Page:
To ensure proper wage shares on production, economists and researchers Friday recommended maintaining fairness in the economic recovery process from Covid-19's fallout.
They said that tension has already been escalating over reviving growth, so badly that it could undermine the sustainable development goals (SDGs). They suggested not aiming for economic development with a low-cost recovery method.
A session of the ongoing Sanem International Development Conference on "Covid-19 and Development Challenges" made the recommendations on the second day of a three-day conference.
Four papers were presented at the session "Macroeconomic Impacts", which was chaired by Dr Dushni Weerakoon, executive director to the Institute of Policy Studies of Sri Lanka.
With supply chains and labour markets disrupted, Dr Dushni Weerakoon said economies across the globe are facing virus shocks. Firms and businesses are struggling to generate revenue while job losses are reducing both people's income and spending.
Dr Dushni observed that lower income countries have limited fiscal spaces which is putting their healthcare systems under immense pressure.
Economic issues in poor and developing countries are worsening as a large number of people in those countries are employed in informal sectors with lower job protection and an absence of social security, she added.
At the session, Visiting Professor of Institute for Human Development, India, Dr Dev Nathan presented a paper titled "Is Covid-19 Really an Exogenous Shock?"
He said responses of the governments, in all countries, are mostly of adjusting to the pandemic, digitisation and lockdowns. Mitigation is confined to developing vaccines to reduce the infection rate and changing behaviors – using face masks and maintaining social distancing.
He added that even if the virus comes under control, there might be other zoonotic disease-led pandemics in future. He said de-globalisation will not be able to deter the outbreaks as the plague managed to spread even in the 14th century across Europe, and then kept transmitting through land and sea routes.
The second paper of the session, titled "Covid-19: The Impact and the Impetus for Policy in Asia and the Pacific" was presented by Dr Sweta C Saxena, Chief to Macroeconomic Policy and Analysis Section, UNESCAP, Bangkok.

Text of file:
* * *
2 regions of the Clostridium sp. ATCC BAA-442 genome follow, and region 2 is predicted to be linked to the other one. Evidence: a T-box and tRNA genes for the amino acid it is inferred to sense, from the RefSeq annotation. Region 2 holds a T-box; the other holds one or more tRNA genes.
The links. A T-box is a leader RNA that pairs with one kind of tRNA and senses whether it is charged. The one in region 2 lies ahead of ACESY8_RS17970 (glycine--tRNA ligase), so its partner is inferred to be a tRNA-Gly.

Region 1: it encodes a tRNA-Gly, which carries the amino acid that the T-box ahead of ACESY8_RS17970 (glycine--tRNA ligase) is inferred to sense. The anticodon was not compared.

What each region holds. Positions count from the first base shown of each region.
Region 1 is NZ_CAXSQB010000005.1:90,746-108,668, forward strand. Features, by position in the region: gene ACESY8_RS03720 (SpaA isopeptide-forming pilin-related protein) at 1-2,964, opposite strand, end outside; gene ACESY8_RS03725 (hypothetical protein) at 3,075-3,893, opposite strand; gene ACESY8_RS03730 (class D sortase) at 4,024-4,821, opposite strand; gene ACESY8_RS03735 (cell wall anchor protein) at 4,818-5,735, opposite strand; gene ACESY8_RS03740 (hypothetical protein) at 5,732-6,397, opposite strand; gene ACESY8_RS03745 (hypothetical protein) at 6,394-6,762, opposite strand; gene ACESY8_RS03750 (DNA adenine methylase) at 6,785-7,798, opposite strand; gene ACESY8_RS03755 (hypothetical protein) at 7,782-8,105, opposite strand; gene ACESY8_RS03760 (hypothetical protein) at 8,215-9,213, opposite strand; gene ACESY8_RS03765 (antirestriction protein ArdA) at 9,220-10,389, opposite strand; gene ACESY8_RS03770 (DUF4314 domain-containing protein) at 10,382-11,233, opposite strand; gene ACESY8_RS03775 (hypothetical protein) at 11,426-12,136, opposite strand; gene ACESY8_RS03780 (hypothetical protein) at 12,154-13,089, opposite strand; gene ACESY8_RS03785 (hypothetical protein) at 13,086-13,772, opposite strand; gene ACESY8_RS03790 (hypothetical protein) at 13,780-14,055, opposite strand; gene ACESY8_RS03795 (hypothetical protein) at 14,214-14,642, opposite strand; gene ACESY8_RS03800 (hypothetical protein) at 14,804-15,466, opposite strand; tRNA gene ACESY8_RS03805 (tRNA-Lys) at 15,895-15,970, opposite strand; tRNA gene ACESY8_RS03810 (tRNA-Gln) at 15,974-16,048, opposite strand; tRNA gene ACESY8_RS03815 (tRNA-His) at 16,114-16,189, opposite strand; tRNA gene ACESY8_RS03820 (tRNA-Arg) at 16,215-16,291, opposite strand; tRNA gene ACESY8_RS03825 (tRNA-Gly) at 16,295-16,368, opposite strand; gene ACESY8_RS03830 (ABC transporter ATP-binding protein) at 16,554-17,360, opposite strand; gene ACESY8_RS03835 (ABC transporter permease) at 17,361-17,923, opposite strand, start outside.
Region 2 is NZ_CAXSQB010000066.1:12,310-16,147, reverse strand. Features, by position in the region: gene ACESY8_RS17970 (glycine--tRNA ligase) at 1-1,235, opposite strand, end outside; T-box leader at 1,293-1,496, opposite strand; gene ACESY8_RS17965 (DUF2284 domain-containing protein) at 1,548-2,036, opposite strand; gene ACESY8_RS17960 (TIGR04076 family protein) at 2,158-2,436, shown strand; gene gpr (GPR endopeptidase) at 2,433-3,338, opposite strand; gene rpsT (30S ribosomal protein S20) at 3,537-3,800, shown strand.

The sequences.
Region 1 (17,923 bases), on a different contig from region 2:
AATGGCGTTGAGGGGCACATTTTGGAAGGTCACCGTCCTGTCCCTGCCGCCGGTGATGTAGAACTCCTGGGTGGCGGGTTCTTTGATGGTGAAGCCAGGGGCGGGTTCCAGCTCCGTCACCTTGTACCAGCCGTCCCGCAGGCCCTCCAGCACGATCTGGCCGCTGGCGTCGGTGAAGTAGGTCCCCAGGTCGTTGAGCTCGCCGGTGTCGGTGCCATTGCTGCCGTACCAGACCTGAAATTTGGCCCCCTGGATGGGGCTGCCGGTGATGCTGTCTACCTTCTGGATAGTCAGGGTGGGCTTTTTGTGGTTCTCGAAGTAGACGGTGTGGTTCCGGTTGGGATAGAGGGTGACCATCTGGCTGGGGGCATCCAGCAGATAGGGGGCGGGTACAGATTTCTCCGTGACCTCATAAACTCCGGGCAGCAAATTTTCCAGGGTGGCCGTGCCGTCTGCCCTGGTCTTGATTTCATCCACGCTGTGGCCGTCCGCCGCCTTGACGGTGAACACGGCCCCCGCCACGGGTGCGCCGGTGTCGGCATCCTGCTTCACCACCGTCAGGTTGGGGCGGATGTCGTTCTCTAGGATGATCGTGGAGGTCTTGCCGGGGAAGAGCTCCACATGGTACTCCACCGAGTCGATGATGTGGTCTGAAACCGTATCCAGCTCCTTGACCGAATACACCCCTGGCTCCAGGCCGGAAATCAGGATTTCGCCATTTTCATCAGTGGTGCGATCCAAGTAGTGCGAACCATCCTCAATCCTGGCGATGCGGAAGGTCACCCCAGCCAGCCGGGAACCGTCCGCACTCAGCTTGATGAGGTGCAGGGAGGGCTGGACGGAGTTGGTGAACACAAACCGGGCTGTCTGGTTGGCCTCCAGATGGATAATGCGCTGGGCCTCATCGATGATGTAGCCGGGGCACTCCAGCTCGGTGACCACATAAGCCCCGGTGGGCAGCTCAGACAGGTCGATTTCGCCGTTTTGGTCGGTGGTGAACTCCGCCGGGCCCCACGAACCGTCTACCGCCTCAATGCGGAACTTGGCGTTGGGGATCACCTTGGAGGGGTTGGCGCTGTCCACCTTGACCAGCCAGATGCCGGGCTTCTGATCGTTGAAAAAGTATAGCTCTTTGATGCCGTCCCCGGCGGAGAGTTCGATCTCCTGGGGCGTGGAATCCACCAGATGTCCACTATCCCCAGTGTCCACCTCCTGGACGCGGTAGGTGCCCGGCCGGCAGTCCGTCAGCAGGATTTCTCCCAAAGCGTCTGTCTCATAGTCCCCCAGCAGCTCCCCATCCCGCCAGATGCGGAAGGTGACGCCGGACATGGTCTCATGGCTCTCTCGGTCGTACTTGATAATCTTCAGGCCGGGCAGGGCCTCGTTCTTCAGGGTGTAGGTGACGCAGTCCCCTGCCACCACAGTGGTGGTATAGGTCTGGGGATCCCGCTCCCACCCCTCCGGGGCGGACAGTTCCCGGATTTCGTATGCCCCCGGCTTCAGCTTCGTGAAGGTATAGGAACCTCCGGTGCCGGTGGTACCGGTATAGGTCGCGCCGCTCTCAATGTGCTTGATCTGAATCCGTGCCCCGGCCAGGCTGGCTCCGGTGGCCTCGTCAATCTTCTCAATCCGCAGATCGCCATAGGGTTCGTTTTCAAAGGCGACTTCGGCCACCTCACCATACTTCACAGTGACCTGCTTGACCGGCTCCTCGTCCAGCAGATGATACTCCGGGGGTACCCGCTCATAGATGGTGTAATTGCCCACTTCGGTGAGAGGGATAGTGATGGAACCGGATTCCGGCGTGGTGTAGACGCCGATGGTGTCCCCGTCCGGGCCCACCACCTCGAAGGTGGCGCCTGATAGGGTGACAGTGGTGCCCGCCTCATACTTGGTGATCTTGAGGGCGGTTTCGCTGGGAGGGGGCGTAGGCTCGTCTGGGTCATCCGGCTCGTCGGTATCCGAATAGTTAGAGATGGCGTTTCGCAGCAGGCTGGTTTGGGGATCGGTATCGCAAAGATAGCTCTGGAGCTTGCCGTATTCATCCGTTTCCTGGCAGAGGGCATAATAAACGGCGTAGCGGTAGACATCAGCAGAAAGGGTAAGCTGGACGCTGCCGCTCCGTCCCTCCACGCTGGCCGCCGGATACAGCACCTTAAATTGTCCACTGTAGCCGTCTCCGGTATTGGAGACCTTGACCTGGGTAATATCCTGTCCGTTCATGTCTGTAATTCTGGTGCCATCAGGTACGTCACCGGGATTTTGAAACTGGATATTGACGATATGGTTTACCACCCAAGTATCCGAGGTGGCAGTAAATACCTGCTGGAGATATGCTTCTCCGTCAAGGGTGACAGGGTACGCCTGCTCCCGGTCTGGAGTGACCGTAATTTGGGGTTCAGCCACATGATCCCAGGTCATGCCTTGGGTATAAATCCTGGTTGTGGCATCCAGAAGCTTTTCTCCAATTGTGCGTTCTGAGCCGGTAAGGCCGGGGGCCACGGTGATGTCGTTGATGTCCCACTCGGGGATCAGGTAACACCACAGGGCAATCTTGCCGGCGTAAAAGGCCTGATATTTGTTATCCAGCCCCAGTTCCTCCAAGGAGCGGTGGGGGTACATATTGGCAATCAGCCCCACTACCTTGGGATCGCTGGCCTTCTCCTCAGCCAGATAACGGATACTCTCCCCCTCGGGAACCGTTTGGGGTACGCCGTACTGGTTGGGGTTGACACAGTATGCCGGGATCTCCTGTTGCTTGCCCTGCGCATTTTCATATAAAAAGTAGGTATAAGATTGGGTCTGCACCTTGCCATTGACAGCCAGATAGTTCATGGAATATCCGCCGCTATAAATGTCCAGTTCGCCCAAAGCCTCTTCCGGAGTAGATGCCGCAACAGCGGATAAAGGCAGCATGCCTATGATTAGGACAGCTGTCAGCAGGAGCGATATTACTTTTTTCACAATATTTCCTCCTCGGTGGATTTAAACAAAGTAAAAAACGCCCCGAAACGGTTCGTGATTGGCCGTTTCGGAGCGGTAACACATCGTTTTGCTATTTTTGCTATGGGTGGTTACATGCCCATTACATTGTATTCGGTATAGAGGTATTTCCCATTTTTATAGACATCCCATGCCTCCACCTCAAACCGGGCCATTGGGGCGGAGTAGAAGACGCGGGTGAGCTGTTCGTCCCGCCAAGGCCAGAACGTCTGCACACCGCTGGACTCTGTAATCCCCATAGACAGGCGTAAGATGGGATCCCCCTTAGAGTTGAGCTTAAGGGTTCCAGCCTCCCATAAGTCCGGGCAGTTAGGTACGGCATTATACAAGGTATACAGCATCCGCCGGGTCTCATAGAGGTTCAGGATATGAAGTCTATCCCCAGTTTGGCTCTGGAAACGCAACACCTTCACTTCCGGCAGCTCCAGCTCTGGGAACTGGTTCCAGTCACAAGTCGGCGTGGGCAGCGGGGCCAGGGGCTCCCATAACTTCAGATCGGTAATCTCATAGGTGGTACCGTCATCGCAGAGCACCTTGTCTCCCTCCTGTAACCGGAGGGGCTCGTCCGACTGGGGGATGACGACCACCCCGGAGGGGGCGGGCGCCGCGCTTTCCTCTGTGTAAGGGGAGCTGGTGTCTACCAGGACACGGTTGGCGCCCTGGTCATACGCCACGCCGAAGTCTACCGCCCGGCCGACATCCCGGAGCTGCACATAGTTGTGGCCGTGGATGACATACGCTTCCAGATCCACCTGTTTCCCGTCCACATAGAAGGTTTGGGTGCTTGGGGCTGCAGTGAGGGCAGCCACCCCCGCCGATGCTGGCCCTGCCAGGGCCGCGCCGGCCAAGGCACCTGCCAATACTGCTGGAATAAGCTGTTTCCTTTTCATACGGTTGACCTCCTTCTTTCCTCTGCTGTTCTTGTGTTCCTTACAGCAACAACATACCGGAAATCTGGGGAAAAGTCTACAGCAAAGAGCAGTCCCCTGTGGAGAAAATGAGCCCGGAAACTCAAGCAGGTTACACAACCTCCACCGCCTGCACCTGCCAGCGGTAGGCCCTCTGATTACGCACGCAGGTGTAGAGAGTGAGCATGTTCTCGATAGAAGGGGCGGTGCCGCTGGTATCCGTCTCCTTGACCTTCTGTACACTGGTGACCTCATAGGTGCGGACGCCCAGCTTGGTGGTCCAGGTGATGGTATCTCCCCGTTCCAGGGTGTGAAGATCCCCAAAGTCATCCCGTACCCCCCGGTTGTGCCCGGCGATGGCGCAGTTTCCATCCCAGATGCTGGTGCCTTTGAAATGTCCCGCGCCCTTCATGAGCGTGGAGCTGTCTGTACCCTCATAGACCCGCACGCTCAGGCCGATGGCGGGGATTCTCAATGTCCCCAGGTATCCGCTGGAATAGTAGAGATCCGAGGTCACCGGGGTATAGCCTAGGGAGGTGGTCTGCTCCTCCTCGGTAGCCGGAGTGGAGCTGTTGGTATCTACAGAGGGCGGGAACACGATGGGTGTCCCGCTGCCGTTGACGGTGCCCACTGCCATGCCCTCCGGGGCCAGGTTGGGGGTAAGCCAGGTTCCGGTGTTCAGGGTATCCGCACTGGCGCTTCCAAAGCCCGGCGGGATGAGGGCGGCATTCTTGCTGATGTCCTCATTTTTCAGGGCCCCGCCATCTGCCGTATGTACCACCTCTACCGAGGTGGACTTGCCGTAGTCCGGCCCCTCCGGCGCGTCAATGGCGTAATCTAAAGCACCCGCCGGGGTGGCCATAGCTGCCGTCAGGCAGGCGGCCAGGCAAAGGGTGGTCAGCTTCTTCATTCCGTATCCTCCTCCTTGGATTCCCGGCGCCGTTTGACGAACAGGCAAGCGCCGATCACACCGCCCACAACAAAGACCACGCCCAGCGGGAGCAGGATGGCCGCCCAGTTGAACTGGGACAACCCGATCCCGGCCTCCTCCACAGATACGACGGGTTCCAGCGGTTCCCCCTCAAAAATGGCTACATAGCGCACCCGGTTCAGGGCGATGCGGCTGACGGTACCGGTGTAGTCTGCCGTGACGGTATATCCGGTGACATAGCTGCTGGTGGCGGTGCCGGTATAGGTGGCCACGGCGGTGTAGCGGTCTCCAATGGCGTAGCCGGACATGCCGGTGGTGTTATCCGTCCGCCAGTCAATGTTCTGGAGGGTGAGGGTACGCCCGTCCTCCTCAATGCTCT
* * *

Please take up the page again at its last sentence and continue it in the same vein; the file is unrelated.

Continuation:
She said Covid-19 has brought unprecedented socio-economic challenges for Asia and the Pacific to achieve the 2030 agenda for sustainable development, which was already on track.
She believes proper economic policies to support vulnerable people and businesses would ensure achieving the SDGs, but it will be very challenging to do so.
Dr Sweta Saxena said about 125 million people in Asia and the Pacific lost their jobs in the first quarter of 2020, about 7.5% of full-time equivalent jobs. The number doubled in the second quarter.
South Asia, including Bangladesh and India, faced the issue seriously due to inequality and less access to education.
Dr Indrani Manna, assistant general manager, Research, Reserve Bank of India presented a paper titled "Growth-at-Risk (GaR) in India amidst Covid-19 Uncertainty."
She, in her paper, said seasonally-adjusted real GDP dropped to 2.98% during the last quarter of 2019-20 fiscal year. The rate declined by 23.6% in the first quarter of the current fiscal.
She added that 17.7 million jobs were lost in April and another 0.1 million people lost their jobs in May this year.
She further said demands for durable and non-durable goods dropped significantly due to job losses, a fall in income and wage-cuts.
Dr MA Razzaque, director (Research), Policy Research Institute of Bangladesh said governments need to think about mitigation and reducing economic risk while adapting to the pandemic-led situation.
He said economic growth could ensure economic development but it would be insufficient to ensure sustainable development. To achieve the SDGs, the governments should emphasise decent work to ensure the proper share of labour on production.
Dr Razzaque said there were shortages of resources to achieve the SDGs even before the pandemic. The situation deteriorated and the resource gap widened after the pandemic. He said global leaders must think about from where the investments would come in the post pandemic-era.
Another eight papers were presented at two separate sessions of the event on Friday.
Organisers said a total of 24 research papers from different countries are being presented at the conference which is being organised by Sanem.
Sanem Executive Director and Dhaka University Prof Dr Selim Raihan was the convener of the conference. On the first day of the programme, on Thursday, a total of four papers were presented.